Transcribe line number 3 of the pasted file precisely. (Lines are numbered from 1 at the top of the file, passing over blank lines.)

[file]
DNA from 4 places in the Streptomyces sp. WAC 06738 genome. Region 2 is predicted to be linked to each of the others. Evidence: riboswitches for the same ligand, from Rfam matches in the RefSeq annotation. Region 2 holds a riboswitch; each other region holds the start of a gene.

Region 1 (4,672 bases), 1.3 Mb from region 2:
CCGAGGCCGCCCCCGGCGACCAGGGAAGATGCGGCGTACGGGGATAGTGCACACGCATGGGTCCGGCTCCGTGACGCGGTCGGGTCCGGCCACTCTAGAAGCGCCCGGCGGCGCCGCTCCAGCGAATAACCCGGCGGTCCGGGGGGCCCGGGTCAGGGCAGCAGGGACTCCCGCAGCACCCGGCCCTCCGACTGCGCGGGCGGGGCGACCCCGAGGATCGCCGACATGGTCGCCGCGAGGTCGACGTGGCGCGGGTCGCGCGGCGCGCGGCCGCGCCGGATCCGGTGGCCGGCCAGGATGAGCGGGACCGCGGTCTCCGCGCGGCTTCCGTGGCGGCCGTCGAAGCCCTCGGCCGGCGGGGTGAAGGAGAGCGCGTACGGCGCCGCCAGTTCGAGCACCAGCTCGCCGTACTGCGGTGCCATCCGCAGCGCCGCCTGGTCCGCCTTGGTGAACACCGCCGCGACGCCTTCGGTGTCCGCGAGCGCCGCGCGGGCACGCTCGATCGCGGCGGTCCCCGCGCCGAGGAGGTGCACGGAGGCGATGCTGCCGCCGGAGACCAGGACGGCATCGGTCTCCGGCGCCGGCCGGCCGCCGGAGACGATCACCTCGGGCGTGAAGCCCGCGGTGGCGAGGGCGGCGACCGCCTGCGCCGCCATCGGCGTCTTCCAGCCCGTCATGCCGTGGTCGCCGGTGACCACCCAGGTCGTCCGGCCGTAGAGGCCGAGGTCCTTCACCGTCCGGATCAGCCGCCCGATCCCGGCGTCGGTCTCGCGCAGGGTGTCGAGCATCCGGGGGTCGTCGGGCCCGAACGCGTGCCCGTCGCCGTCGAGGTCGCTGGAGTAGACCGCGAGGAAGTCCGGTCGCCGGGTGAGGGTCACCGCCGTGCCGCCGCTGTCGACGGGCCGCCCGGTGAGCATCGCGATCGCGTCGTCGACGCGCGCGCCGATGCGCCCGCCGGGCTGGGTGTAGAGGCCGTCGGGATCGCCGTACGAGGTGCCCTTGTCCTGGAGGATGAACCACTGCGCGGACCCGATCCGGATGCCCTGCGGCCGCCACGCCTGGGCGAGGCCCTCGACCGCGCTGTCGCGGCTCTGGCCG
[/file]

CCGAGGCCGCCCCCGGCGACCAGGGAAGATGCGGCGTACGGGGATAGTGCACACGCATGGGTCCGGCTCCGTGACGCGGTCGGGTCCGGCCACTCTAGAAGCGCCCGGCGGCGCCGCTCCAGCGAATAACCCGGCGGTCCGGGGGGCCCGGGTCAGGGCAGCAGGGACTCCCGCAGCACCCGGCCCTCCGACTGCGCGGGCGGGGCGACCCCGAGGATCGCCGACATGGTCGCCGCGAGGTCGACGTGGCGCGGGTCGCGCGGCGCGCGGCCGCGCCGGATCCGGTGGCCGGCCAGGATGAGCGGGACCGCGGTCTCCGCGCGGCTTCCGTGGCGGCCGTCGAAGCCCTCGGCCGGCGGGGTGAAGGAGAGCGCGTACGGCGCCGCCAGTTCGAGCACCAGCTCGCCGTACTGCGGTGCCATCCGCAGCGCCGCCTGGTCCGCCTTGGTGAACACCGCCGCGACGCCTTCGGTGTCCGCGAGCGCCGCGCGGGCACGCTCGATCGCGGCGGTCCCCGCGCCGAGGAGGTGCACGGAGGCGATGCTGCCGCCGGAGACCAGGACGGCATCGGTCTCCGGCGCCGGCCGGCCGCCGGAGACGATCACCTCGGGCGTGAAGCCCGCGGTGGCGAGGGCGGCGACCGCCTGCGCCGCCATCGGCGTCTTCCAGCCCGTCATGCCGTGGTCGCCGGTGACCACCCAGGTCGTCCGGCCGTAGAGGCCGAGGTCCTTCACCGTCCGGATCAGCCGCCCGATCCCGGCGTCGGTCTCGCGCAGGGTGTCGAGCATCCGGGGGTCGTCGGGCCCGAACGCGTGCCCGTCGCCGTCGAGGTCGCTGGAGTAGACCGCGAGGAAGTCCGGTCGCCGGGTGAGGGTCACCGCCGTGCCGCCGCTGTCGACGGGCCGCCCGGTGAGCATCGCGATCGCGTCGTCGACGCGCGCGCCGATGCGCCCGCCGGGCTGGGTGTAGAGGCCGTCGGGATCGCCGTACGAGGTGCCCTTGTCCTGGAGGATGAACCACTGCGCGGACCCGATCCGGATGCCCTGCGGCCGCCACGCCTGGGCGAGGCCCTCGACCGCGCTGTCGCGGCTCTGGCCG